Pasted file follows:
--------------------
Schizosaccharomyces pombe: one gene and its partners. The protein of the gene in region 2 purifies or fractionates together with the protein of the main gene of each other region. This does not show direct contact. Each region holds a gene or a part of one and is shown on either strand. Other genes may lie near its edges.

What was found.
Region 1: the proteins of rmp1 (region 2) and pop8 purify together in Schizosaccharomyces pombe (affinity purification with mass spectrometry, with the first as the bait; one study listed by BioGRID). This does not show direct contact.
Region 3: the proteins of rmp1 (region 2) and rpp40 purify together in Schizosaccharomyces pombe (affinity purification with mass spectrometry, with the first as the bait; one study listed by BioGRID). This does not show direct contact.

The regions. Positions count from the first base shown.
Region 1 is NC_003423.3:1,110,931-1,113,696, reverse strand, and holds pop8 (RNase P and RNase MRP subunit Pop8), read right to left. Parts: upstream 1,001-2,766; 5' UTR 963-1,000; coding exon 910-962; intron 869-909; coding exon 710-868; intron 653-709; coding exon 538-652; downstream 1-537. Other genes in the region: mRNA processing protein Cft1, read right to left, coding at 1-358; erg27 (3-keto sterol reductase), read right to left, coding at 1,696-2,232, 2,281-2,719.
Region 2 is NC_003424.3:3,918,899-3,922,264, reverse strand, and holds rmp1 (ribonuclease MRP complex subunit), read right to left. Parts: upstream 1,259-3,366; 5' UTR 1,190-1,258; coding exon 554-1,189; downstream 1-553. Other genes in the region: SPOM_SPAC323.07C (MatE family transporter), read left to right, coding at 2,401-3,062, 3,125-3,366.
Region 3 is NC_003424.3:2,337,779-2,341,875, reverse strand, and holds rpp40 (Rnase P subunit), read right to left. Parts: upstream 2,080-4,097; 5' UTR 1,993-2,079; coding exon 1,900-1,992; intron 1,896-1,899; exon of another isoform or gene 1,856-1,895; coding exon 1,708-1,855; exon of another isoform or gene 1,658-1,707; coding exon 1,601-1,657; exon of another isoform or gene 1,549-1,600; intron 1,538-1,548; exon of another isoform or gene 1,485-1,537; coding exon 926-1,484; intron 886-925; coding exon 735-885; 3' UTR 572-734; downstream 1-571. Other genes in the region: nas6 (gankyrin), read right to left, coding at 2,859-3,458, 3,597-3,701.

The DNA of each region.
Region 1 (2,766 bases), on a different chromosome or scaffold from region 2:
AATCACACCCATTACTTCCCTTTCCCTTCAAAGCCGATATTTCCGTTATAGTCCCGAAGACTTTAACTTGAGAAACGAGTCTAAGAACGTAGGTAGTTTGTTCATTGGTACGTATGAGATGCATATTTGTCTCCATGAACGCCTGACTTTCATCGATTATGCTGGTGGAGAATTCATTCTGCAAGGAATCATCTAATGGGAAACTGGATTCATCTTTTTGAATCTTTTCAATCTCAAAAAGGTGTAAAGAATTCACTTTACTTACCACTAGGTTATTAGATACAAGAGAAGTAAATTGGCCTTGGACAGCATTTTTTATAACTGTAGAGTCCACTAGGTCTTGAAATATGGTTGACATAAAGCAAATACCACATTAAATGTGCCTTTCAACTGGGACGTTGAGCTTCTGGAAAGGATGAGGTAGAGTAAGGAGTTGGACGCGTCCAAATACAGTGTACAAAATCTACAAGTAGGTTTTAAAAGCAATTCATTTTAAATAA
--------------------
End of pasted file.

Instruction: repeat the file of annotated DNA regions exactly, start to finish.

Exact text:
Schizosaccharomyces pombe: one gene and its partners. The protein of the gene in region 2 purifies or fractionates together with the protein of the main gene of each other region. This does not show direct contact. Each region holds a gene or a part of one and is shown on either strand. Other genes may lie near its edges.

What was found.
Region 1: the proteins of rmp1 (region 2) and pop8 purify together in Schizosaccharomyces pombe (affinity purification with mass spectrometry, with the first as the bait; one study listed by BioGRID). This does not show direct contact.
Region 3: the proteins of rmp1 (region 2) and rpp40 purify together in Schizosaccharomyces pombe (affinity purification with mass spectrometry, with the first as the bait; one study listed by BioGRID). This does not show direct contact.

The regions. Positions count from the first base shown.
Region 1 is NC_003423.3:1,110,931-1,113,696, reverse strand, and holds pop8 (RNase P and RNase MRP subunit Pop8), read right to left. Parts: upstream 1,001-2,766; 5' UTR 963-1,000; coding exon 910-962; intron 869-909; coding exon 710-868; intron 653-709; coding exon 538-652; downstream 1-537. Other genes in the region: mRNA processing protein Cft1, read right to left, coding at 1-358; erg27 (3-keto sterol reductase), read right to left, coding at 1,696-2,232, 2,281-2,719.
Region 2 is NC_003424.3:3,918,899-3,922,264, reverse strand, and holds rmp1 (ribonuclease MRP complex subunit), read right to left. Parts: upstream 1,259-3,366; 5' UTR 1,190-1,258; coding exon 554-1,189; downstream 1-553. Other genes in the region: SPOM_SPAC323.07C (MatE family transporter), read left to right, coding at 2,401-3,062, 3,125-3,366.
Region 3 is NC_003424.3:2,337,779-2,341,875, reverse strand, and holds rpp40 (Rnase P subunit), read right to left. Parts: upstream 2,080-4,097; 5' UTR 1,993-2,079; coding exon 1,900-1,992; intron 1,896-1,899; exon of another isoform or gene 1,856-1,895; coding exon 1,708-1,855; exon of another isoform or gene 1,658-1,707; coding exon 1,601-1,657; exon of another isoform or gene 1,549-1,600; intron 1,538-1,548; exon of another isoform or gene 1,485-1,537; coding exon 926-1,484; intron 886-925; coding exon 735-885; 3' UTR 572-734; downstream 1-571. Other genes in the region: nas6 (gankyrin), read right to left, coding at 2,859-3,458, 3,597-3,701.

The DNA of each region.
Region 1 (2,766 bases), on a different chromosome or scaffold from region 2:
AATCACACCCATTACTTCCCTTTCCCTTCAAAGCCGATATTTCCGTTATAGTCCCGAAGACTTTAACTTGAGAAACGAGTCTAAGAACGTAGGTAGTTTGTTCATTGGTACGTATGAGATGCATATTTGTCTCCATGAACGCCTGACTTTCATCGATTATGCTGGTGGAGAATTCATTCTGCAAGGAATCATCTAATGGGAAACTGGATTCATCTTTTTGAATCTTTTCAATCTCAAAAAGGTGTAAAGAATTCACTTTACTTACCACTAGGTTATTAGATACAAGAGAAGTAAATTGGCCTTGGACAGCATTTTTTATAACTGTAGAGTCCACTAGGTCTTGAAATATGGTTGACATAAAGCAAATACCACATTAAATGTGCCTTTCAACTGGGACGTTGAGCTTCTGGAAAGGATGAGGTAGAGTAAGGAGTTGGACGCGTCCAAATACAGTGTACAAAATCTACAAGTAGGTTTTAAAAGCAATTCATTTTAAATAA